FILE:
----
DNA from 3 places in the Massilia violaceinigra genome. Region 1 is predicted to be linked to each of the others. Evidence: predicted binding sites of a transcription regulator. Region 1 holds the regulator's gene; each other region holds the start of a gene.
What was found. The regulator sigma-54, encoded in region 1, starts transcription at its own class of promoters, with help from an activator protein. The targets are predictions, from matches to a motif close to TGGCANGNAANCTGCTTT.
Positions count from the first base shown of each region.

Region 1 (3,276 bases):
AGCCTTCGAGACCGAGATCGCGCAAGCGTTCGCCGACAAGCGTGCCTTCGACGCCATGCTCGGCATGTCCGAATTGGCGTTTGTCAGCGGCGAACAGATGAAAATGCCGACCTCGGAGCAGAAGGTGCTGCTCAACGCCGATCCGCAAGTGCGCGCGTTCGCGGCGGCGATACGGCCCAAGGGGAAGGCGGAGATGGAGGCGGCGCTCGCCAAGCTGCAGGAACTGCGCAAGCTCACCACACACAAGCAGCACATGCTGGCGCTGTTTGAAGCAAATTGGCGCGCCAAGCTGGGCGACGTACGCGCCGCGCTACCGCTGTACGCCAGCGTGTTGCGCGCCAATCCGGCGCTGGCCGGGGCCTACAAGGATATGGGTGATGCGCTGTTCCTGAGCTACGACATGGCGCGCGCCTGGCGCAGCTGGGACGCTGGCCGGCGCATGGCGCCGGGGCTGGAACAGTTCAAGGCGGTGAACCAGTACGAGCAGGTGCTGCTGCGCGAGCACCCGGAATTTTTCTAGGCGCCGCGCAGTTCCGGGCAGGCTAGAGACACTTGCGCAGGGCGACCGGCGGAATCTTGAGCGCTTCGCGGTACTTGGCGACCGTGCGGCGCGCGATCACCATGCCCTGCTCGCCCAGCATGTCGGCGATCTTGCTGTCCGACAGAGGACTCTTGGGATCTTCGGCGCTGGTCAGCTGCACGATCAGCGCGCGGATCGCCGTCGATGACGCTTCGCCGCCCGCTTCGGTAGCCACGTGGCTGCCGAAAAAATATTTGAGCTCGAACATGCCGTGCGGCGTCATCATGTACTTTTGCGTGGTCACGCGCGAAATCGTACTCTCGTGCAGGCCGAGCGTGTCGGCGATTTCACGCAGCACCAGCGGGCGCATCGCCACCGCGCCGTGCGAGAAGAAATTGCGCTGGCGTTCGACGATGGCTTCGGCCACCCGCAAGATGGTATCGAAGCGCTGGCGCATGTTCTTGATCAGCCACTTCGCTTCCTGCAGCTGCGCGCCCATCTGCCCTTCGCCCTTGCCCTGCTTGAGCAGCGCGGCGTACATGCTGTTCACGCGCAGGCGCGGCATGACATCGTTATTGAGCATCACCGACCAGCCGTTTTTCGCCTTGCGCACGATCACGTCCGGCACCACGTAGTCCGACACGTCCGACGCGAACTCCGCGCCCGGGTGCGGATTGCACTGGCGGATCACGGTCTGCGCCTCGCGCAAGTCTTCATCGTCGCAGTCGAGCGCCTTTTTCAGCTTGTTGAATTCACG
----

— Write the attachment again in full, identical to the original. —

DNA from 3 places in the Massilia violaceinigra genome. Region 1 is predicted to be linked to each of the others. Evidence: predicted binding sites of a transcription regulator. Region 1 holds the regulator's gene; each other region holds the start of a gene.
What was found. The regulator sigma-54, encoded in region 1, starts transcription at its own class of promoters, with help from an activator protein. The targets are predictions, from matches to a motif close to TGGCANGNAANCTGCTTT.
Positions count from the first base shown of each region.

Region 1 (3,276 bases):
AGCCTTCGAGACCGAGATCGCGCAAGCGTTCGCCGACAAGCGTGCCTTCGACGCCATGCTCGGCATGTCCGAATTGGCGTTTGTCAGCGGCGAACAGATGAAAATGCCGACCTCGGAGCAGAAGGTGCTGCTCAACGCCGATCCGCAAGTGCGCGCGTTCGCGGCGGCGATACGGCCCAAGGGGAAGGCGGAGATGGAGGCGGCGCTCGCCAAGCTGCAGGAACTGCGCAAGCTCACCACACACAAGCAGCACATGCTGGCGCTGTTTGAAGCAAATTGGCGCGCCAAGCTGGGCGACGTACGCGCCGCGCTACCGCTGTACGCCAGCGTGTTGCGCGCCAATCCGGCGCTGGCCGGGGCCTACAAGGATATGGGTGATGCGCTGTTCCTGAGCTACGACATGGCGCGCGCCTGGCGCAGCTGGGACGCTGGCCGGCGCATGGCGCCGGGGCTGGAACAGTTCAAGGCGGTGAACCAGTACGAGCAGGTGCTGCTGCGCGAGCACCCGGAATTTTTCTAGGCGCCGCGCAGTTCCGGGCAGGCTAGAGACACTTGCGCAGGGCGACCGGCGGAATCTTGAGCGCTTCGCGGTACTTGGCGACCGTGCGGCGCGCGATCACCATGCCCTGCTCGCCCAGCATGTCGGCGATCTTGCTGTCCGACAGAGGACTCTTGGGATCTTCGGCGCTGGTCAGCTGCACGATCAGCGCGCGGATCGCCGTCGATGACGCTTCGCCGCCCGCTTCGGTAGCCACGTGGCTGCCGAAAAAATATTTGAGCTCGAACATGCCGTGCGGCGTCATCATGTACTTTTGCGTGGTCACGCGCGAAATCGTACTCTCGTGCAGGCCGAGCGTGTCGGCGATTTCACGCAGCACCAGCGGGCGCATCGCCACCGCGCCGTGCGAGAAGAAATTGCGCTGGCGTTCGACGATGGCTTCGGCCACCCGCAAGATGGTATCGAAGCGCTGGCGCATGTTCTTGATCAGCCACTTCGCTTCCTGCAGCTGCGCGCCCATCTGCCCTTCGCCCTTGCCCTGCTTGAGCAGCGCGGCGTACATGCTGTTCACGCGCAGGCGCGGCATGACATCGTTATTGAGCATCACCGACCAGCCGTTTTTCGCCTTGCGCACGATCACGTCCGGCACCACGTAGTCCGACACGTCCGACGCGAACTCCGCGCCCGGGTGCGGATTGCACTGGCGGATCACGGTCTGCGCCTCGCGCAAGTCTTCATCGTCGCAGTCGAGCGCCTTTTTCAGCTTGTTGAATTCACG